Page ranch concession is the right thing for UA
Earlier this week, the University of Arizona's Risk Management department made a much-needed concession that represents what any level of higher education should aim for.
Responding to complaints from Oracle residents about the controversial UA-owned Page Ranch, Steve Holland, the director of Risk Management, said the university would fund additional tests on possible groundwater contamination.
Page Ranch, which was purchased in 1941, was used as a toxic waste dump by the UA until 1984. Recently, residents in the area of Page Ranch grew adamant that the excessive dumping could have resulted in the polluting of the water. Such actions would obviously have serious affects on the health and property values in the area.
And, although Holland is confident that the "likelihood of groundwater contamination is minimal," the UA is still doing the right thing.
Operating a university is about more than the education of students. Among other things, it involves ensuring public confidence in the day-to-day activities associated with the university.
By purpose or not, the UA entered into a partnership with the people in Oracle when it began using Page Ranch as a dump. Every activity, therefore, that transpired on the land became important not just for the university, but also the people living there. Such a partnership is much like a business agreement - both parties are equally responsible to keep a close eye on the issue.
The UA got what it wanted with the land, as it served its purpose for a dumping ground for several decades. Now, the people want something in return and the UA is obligated to accommodate them.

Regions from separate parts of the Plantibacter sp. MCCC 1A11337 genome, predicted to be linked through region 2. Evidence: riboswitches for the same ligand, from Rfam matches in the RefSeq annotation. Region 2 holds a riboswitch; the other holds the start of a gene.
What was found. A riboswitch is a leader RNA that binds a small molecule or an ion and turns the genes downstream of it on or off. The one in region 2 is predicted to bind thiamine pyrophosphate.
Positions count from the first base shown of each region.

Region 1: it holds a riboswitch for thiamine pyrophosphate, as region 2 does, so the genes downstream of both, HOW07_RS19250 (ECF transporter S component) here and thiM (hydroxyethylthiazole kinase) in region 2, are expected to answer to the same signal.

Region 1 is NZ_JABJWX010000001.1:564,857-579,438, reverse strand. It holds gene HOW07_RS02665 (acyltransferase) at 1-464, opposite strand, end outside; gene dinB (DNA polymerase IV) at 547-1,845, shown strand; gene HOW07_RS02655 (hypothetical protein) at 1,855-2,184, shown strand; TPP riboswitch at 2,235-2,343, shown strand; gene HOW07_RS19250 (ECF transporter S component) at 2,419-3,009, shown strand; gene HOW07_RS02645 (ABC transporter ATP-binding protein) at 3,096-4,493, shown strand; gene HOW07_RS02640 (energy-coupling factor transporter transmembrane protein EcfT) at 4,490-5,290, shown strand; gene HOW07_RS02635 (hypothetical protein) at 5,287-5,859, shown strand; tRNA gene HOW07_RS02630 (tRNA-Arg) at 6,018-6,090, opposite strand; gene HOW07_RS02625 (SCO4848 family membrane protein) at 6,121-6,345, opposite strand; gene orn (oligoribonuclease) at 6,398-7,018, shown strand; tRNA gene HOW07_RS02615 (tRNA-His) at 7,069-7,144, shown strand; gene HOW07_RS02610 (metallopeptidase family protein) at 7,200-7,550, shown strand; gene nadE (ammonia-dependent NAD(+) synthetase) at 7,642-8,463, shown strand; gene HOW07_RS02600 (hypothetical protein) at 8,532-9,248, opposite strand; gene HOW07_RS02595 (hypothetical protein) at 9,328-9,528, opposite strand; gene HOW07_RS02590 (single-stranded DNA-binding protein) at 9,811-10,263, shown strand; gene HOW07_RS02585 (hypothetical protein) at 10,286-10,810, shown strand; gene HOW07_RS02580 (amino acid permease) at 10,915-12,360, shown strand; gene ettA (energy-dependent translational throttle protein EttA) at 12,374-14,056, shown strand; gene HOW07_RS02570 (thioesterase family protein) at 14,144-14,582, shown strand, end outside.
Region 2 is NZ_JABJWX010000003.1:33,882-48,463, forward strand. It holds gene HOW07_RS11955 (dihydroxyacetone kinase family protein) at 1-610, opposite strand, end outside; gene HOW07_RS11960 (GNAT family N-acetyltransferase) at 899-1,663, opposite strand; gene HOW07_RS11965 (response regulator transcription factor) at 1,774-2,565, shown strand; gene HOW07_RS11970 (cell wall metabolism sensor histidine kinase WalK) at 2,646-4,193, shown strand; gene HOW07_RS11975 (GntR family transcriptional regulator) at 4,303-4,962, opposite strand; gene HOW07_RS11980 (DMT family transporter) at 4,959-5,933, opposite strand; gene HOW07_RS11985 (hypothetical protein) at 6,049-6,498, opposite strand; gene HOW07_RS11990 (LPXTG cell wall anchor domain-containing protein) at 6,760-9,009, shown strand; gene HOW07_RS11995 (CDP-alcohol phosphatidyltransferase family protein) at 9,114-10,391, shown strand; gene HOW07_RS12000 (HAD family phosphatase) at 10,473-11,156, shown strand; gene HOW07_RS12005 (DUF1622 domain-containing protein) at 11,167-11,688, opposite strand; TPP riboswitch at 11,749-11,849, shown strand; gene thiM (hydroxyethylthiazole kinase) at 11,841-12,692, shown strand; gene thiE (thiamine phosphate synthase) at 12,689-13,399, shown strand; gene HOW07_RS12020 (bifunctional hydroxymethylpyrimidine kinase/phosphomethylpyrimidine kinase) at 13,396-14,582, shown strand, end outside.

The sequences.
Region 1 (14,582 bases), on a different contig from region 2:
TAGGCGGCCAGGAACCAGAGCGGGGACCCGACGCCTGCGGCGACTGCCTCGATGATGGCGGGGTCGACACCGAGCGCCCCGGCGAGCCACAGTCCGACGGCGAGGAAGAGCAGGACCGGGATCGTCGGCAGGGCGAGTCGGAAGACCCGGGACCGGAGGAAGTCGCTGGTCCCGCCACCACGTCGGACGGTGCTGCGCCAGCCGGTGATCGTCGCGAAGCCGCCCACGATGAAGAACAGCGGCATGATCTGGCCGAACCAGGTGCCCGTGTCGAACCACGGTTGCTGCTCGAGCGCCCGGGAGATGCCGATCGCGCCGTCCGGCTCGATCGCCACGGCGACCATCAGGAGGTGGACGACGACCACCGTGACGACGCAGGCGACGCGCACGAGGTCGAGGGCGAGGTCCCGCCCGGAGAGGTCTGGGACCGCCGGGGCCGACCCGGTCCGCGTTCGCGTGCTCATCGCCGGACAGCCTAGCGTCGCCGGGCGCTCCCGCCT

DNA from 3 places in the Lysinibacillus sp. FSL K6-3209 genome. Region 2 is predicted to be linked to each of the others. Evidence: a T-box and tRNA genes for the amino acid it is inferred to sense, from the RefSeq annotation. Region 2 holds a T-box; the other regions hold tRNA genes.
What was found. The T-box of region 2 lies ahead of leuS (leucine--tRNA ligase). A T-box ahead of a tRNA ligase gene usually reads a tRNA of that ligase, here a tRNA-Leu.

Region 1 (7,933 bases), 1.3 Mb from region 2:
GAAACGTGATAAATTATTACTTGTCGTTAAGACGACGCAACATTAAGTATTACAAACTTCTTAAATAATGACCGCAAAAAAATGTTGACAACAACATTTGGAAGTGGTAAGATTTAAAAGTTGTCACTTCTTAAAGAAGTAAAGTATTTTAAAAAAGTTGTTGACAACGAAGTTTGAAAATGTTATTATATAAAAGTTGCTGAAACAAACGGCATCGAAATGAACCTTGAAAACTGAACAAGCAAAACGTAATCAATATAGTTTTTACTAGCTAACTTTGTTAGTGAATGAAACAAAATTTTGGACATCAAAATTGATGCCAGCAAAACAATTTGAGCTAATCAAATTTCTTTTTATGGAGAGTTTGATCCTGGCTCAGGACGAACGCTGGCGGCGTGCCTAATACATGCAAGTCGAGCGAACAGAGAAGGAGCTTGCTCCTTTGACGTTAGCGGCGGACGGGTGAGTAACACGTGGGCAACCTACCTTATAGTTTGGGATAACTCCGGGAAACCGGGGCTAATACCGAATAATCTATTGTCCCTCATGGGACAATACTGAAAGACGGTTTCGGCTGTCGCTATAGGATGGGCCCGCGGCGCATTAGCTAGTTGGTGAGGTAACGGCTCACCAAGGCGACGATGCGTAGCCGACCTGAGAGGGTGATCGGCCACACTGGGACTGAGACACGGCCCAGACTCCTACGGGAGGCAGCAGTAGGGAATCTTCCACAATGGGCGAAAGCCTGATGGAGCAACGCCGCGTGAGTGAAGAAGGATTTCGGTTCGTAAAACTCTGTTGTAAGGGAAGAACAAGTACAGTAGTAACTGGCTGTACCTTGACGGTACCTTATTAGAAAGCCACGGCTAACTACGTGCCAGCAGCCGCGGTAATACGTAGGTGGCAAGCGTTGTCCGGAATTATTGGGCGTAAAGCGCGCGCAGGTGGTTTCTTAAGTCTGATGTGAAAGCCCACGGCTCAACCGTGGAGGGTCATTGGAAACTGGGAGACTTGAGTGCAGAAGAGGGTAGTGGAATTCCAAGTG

Residents of Oracle have every right to demand that the UA pay heed to their worries, especially in this case where their groundwater - an essential resource - might be permanently tainted.
Although extensive tests might prove this assertion to be false, Holland and the UA are doing the right and admirable thing. Agreeing to more extensive tests at the site's wells that will cost about $5,000 - compared to the $1,000 annual test currently being administered - is a small price to pay to regain the confidence of the UA community.
Hopefully, this action will help rebuild the trust between the university and outlying areas.
Administrators, like students, make mistakes. Holland admitted earlier this week he has "grown" since refusing to fund the more extensive - and expensive - tests.
"At that point I wasn't willing to expend as much money," he told the Arizona Daily Wildcat.
And apparently, the UA's new, responsible stance is a good start for the residents in the area.
"It gives the residents the impression that they are a little more proactive," said Cliff Russell, an Oracle resident.
The decision by officials may be a bit tardy, but it is nevertheless a starting point to mending a broken relationship between the UA and concerned members of the community.